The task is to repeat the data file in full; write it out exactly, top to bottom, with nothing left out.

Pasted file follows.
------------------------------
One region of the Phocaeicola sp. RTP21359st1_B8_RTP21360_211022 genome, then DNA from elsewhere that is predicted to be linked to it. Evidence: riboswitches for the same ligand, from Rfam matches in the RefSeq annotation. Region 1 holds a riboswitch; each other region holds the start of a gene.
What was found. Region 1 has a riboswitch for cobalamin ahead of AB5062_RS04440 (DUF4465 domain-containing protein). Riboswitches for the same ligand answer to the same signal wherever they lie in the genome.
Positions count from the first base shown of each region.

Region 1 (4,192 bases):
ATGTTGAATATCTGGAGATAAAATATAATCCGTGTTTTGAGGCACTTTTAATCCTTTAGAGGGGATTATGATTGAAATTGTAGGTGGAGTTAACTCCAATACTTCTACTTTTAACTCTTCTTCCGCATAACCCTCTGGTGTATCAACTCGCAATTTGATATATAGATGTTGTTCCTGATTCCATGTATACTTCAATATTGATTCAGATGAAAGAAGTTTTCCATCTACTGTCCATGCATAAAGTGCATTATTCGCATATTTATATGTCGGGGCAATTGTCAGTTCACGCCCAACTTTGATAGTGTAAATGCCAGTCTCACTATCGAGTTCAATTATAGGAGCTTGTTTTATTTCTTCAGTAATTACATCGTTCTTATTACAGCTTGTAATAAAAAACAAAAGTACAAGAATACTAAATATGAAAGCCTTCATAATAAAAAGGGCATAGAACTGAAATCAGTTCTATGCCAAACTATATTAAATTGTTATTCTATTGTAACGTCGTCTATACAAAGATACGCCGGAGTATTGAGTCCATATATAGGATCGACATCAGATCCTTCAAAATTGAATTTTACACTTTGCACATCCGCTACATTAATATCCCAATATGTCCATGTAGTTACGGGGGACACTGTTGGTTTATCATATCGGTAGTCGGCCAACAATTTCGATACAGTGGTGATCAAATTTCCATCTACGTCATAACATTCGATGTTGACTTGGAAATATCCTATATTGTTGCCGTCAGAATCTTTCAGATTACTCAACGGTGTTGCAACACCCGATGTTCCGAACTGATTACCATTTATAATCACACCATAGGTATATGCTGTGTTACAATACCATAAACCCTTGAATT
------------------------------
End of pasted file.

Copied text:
One region of the Phocaeicola sp. RTP21359st1_B8_RTP21360_211022 genome, then DNA from elsewhere that is predicted to be linked to it. Evidence: riboswitches for the same ligand, from Rfam matches in the RefSeq annotation. Region 1 holds a riboswitch; each other region holds the start of a gene.
What was found. Region 1 has a riboswitch for cobalamin ahead of AB5062_RS04440 (DUF4465 domain-containing protein). Riboswitches for the same ligand answer to the same signal wherever they lie in the genome.
Positions count from the first base shown of each region.

Region 1 (4,192 bases):
ATGTTGAATATCTGGAGATAAAATATAATCCGTGTTTTGAGGCACTTTTAATCCTTTAGAGGGGATTATGATTGAAATTGTAGGTGGAGTTAACTCCAATACTTCTACTTTTAACTCTTCTTCCGCATAACCCTCTGGTGTATCAACTCGCAATTTGATATATAGATGTTGTTCCTGATTCCATGTATACTTCAATATTGATTCAGATGAAAGAAGTTTTCCATCTACTGTCCATGCATAAAGTGCATTATTCGCATATTTATATGTCGGGGCAATTGTCAGTTCACGCCCAACTTTGATAGTGTAAATGCCAGTCTCACTATCGAGTTCAATTATAGGAGCTTGTTTTATTTCTTCAGTAATTACATCGTTCTTATTACAGCTTGTAATAAAAAACAAAAGTACAAGAATACTAAATATGAAAGCCTTCATAATAAAAAGGGCATAGAACTGAAATCAGTTCTATGCCAAACTATATTAAATTGTTATTCTATTGTAACGTCGTCTATACAAAGATACGCCGGAGTATTGAGTCCATATATAGGATCGACATCAGATCCTTCAAAATTGAATTTTACACTTTGCACATCCGCTACATTAATATCCCAATATGTCCATGTAGTTACGGGGGACACTGTTGGTTTATCATATCGGTAGTCGGCCAACAATTTCGATACAGTGGTGATCAAATTTCCATCTACGTCATAACATTCGATGTTGACTTGGAAATATCCTATATTGTTGCCGTCAGAATCTTTCAGATTACTCAACGGTGTTGCAACACCCGATGTTCCGAACTGATTACCATTTATAATCACACCATAGGTATATGCTGTGTTACAATACCATAAACCCTTGAATT